Clarece Walker recalls a few years ago when the United Way of the Lowcountry was in the middle of its annual fundraising drive and a man walked into her office with a little girl perched on his shoulders.
"My daughter has something to give you," he said.
The girl handed Walker her piggy bank.
"You just never know what is going to touch someone's heart," Walker said.
Such moments stand out for Walker as she contemplates her Feb. 27 retirement from Lowcountry United Way after 18 years as chief executive officer. In all, she has served 35 years with the organization, including 14 years with United Way Central Carolinas in Charlotte.
It started when she was a volunteer with the Junior League in Gastonia, N.C. She fell in love with United Way during a part-time project, and says she's never considered doing anything else since then.
In fact, Walker says she has no idea -- besides traveling and spending time with family -- what she will do after she steps down.
A UNIFYING INFLUENCE
The CEO position in the Lowcountry came open about the same time her husband retired, and Walker said she saw a chance to reinvent and expand the local organization, which serves Beaufort and Jasper counties.
During Walker's tenure, annual donations rose from about $768,000 to $2.5 million and went from assisting 13 agencies to about 40, according to a news release announcing her decision.
"We're a small organization, but we are successful because of not only the treasure but the time that people so generously give," Walker said. "We are a community so rich in talent and expertise, and it is just so seldom that someone is asked to serve that they do not serve."
That committed volunteer base, combined with cooperation among local agencies, has helped get United Way through the economic downtown, she said. When resources started drying up in about 2008, Walker said the organization pushed member agencies to work together to better meet the growing needs of the community.
Kristen Dubrowski, Citizens Opposed to Domestic Abuse's CEO, said the cooperation Walker encouraged has strengthened the network her organization uses to help women and children, as well as those of the Child Abuse Prevention Agency and Hope Haven of the Lowcountry, a rape crisis center.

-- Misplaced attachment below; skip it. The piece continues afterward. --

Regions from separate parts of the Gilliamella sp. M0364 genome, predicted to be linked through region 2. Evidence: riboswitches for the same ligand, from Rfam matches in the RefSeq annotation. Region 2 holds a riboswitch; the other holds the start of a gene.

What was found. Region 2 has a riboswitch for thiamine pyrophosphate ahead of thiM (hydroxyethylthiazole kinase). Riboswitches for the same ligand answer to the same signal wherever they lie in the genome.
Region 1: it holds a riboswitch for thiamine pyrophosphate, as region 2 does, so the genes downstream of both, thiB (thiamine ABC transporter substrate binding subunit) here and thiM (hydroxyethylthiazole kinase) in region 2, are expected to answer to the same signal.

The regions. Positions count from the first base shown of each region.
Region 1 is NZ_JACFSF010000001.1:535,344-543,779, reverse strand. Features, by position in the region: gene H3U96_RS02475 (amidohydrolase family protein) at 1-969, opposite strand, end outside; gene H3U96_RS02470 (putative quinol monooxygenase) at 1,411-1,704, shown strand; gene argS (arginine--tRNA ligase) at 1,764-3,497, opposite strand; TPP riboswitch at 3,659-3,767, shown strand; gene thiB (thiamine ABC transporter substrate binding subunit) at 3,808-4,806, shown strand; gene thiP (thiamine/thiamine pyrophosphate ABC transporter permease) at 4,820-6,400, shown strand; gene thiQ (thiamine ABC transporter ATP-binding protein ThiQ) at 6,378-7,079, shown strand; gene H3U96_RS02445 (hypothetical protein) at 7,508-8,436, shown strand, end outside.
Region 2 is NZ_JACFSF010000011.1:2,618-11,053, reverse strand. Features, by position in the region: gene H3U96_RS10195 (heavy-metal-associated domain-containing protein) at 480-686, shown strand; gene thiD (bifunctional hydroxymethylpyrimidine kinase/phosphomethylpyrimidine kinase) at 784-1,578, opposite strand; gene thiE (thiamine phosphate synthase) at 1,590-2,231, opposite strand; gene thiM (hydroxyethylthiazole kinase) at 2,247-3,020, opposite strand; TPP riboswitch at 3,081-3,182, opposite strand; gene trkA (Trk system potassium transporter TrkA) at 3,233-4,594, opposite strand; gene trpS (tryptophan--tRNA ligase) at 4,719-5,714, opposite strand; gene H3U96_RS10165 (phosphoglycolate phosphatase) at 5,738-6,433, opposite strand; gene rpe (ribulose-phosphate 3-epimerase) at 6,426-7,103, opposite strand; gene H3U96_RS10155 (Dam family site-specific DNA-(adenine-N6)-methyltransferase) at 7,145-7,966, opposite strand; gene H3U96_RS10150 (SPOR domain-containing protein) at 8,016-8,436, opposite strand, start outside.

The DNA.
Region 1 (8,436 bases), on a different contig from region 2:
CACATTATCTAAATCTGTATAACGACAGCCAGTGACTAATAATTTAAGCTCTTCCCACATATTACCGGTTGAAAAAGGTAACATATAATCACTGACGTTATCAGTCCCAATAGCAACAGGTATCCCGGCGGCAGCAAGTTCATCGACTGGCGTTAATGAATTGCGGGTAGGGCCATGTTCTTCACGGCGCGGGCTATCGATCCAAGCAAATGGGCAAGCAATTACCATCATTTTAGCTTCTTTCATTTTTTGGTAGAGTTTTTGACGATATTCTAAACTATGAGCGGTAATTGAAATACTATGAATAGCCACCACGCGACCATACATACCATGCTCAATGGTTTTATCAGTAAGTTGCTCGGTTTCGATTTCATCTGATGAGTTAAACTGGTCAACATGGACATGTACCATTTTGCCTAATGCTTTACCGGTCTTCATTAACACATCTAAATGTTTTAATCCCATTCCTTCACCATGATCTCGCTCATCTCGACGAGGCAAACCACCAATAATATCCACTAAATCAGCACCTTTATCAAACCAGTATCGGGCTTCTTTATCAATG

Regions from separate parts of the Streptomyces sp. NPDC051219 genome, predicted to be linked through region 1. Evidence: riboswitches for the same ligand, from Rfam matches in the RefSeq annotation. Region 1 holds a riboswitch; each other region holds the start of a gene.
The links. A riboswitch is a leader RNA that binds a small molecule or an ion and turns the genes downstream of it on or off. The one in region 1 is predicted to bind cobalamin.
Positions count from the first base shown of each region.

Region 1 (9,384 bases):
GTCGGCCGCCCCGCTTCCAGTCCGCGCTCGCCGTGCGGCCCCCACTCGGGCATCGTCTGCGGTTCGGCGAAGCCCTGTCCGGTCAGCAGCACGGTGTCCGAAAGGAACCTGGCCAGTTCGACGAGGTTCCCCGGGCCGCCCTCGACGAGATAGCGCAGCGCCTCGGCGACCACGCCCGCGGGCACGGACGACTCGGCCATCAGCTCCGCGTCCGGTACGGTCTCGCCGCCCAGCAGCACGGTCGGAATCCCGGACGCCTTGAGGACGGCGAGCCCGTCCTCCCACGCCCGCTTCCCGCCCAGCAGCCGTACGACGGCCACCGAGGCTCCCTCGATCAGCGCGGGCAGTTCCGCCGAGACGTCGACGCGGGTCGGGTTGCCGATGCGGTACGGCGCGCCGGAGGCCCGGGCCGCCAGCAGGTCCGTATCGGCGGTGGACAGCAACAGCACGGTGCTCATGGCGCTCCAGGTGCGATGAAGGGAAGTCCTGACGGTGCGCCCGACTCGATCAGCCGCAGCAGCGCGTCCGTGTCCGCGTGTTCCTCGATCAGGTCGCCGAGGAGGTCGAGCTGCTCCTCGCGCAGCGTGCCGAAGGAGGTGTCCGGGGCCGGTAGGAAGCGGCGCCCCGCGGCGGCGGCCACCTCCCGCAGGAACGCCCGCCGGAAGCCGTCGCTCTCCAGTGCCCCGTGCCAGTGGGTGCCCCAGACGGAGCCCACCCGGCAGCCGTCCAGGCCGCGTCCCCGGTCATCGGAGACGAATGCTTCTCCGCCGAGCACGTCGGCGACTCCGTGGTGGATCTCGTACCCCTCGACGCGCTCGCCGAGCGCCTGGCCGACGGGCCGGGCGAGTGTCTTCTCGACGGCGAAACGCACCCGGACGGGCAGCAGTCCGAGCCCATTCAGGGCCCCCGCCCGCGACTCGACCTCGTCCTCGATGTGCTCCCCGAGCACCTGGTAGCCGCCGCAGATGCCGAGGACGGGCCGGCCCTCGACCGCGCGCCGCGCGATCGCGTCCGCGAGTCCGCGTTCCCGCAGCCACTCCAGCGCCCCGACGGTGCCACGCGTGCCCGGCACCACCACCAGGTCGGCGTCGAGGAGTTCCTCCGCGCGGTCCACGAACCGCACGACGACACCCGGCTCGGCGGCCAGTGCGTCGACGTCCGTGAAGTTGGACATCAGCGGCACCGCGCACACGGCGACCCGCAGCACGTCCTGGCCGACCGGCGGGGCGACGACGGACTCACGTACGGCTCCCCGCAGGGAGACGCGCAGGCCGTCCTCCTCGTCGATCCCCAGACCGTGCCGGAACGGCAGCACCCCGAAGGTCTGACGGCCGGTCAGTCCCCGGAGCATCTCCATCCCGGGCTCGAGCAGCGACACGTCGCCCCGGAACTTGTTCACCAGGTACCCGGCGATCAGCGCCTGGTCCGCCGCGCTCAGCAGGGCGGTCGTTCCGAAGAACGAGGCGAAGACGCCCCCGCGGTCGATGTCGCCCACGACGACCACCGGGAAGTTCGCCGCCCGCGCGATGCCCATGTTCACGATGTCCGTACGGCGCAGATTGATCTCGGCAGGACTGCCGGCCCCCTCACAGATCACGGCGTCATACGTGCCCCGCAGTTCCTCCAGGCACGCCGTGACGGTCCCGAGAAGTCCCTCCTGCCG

"She has worked closely with our organization and CAPA and Hope Haven to really build up a domestic-abuse-prevention coalition," Dubrowksi said. "She's shared her knowledge and experience and advocated for us."
The Deep Well Project's executive director, Betsy Doughtie, said Walker's leadership has been invaluable for raising money and pooling resources. Deep Well helps Hilton Head Island residents seeking emergency assistance for utility bills, home repairs or other needs.
"She's pulled all the agencies together, so we work with any of the other 39 United Way agencies to help more people than Deep Well could ever do on their own," she said.
REPLACING THE 'FOUNDER'
A committee is beginning a national search for the next CEO. The plan is to have a transition period, in which Walker and her successor work together.
Board Chairwoman Sandra Chavez views Walker as a "founder" of the United Way of the Lowcountry, because of how much the organization has grown under her leadership.
"Founders are tough to replace, so you don't look for the replacement, but you do look for the person who is going to build on the foundation and the principles and the mission that founder has embedded," Chavez said.